The World’s First North Korea Travel App, Reviewed

A new North Korea travel app hit the stores today. Creator Chad O’Carroll, who runs the indispensable NK News website, told CNN that the app “is designed for armchair travelers as well as people who are actively interested in visiting.” Niche? For sure (though not as niche as targeting fans of Playboy who literally do “buy it for the articles.”) But does it have wider applications?

Armchair traveling is fine and the app certainly is good for that — it has great pictures, interesting tidbits about the locations and facilities, and geo-tagging by Curtis Melvin, perhaps the world’s foremost North Korea satellite imagery expert. But if you’re living in Beijing – or, God forbid, disgusting vapid Shanghai* – Pyongyang is quite easy to get to for a relatively cheap price, so is this app useful for people thinking of actually visiting the Democratic People’s Republic of Korea?

In short: useful. In particular, the “custom tour” section is uniquely worthwhile and is a better interface than any of the DPRK tour operators have for putting together such tours. You could get on the phone and talk through travel options, but here, one neatly chooses what to see and then sends out requests to tour companies that then get back to you with pricing.

For group tours – which are quite a bit cheaper – I couldn’t get the results to pop up, though I think this was a first-day-in-the-app-store-glitch. It promises to be a handy one-stop shop for comparing the offerings of the various tour agencies rather than wading through the websites of individual tour companies. (Who has the time, right?) This glitch was the main problem with my experience. I’ve given feedback to the developer and they’re on the case. (UPDATE: As of 8 pm China time, this issue has been resolved.)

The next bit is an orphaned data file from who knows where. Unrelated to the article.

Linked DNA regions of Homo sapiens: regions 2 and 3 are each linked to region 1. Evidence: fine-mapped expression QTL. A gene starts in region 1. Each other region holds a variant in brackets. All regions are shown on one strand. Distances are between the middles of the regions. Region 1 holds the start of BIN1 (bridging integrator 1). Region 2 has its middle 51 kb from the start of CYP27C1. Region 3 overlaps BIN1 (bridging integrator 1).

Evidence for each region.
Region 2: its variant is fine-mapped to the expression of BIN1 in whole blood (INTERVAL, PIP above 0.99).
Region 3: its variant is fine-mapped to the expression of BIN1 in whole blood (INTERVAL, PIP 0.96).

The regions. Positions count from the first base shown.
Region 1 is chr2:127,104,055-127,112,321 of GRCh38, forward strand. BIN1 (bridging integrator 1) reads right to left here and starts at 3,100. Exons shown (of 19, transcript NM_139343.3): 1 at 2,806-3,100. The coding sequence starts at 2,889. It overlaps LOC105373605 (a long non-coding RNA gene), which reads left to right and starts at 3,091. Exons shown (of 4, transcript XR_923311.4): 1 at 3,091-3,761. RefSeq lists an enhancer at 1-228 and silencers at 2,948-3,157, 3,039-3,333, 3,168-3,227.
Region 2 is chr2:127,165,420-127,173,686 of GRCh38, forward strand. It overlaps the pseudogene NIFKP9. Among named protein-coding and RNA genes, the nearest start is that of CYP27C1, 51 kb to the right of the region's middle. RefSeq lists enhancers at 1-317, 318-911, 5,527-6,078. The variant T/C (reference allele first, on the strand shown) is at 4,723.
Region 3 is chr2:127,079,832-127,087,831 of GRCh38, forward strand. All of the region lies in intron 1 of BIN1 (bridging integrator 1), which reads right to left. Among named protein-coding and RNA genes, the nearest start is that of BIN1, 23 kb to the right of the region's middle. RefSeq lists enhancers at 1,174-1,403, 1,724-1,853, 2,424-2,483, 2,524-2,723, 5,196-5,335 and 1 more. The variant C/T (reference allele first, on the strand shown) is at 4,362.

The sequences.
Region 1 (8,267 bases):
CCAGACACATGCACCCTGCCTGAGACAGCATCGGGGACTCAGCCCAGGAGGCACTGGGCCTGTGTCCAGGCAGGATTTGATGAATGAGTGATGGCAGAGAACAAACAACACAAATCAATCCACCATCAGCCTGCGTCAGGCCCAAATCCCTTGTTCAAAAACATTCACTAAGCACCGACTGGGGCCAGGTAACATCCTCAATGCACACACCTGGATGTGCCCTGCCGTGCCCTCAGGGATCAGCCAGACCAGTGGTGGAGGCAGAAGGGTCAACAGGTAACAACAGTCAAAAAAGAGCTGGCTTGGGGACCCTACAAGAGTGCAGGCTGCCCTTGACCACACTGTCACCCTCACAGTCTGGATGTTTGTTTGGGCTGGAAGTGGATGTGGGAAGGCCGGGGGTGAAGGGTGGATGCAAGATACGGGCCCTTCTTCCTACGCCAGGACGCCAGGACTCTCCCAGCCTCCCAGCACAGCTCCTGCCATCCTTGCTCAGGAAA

Just for the fun of nitpicking, the language section could be more focused: I don’t really need to know how to say 10,000,000,000,000,000 in Korean. Indeed, I’m not sure what it is in English. Nor is a section on “asking directions” much needed when visiting a country in which you don’t have freedom of movement.

Other useful sections include a comprehensive FAQ and an “ethics” section, which is essentially an essay by the eminent professor Andrei Lankov, making the case for the positive effects of tourism in North Korea. (For an interesting debate among defectors on this issue, check out this article on NK News.)

Still, if you’re a non-American businessperson, economist or lawyer and feel uneasy about “just touring,” one can also travel to North Korea with Choson Exchange, a Singaporean non-profit that runs workshops in entrepreneurship, economic policy and law. Um. I may work for that organization.

*Sorry, I just want to get sucked into this silly expat faux-rivalry.

Andray Abrahamian is the Executive Director of Choson Exchange, a Singaporean non-profit that runs workshops in entrepreneurship, economic policy and law for North Koreans. He has a PhD in international relations/North Korea stuff.

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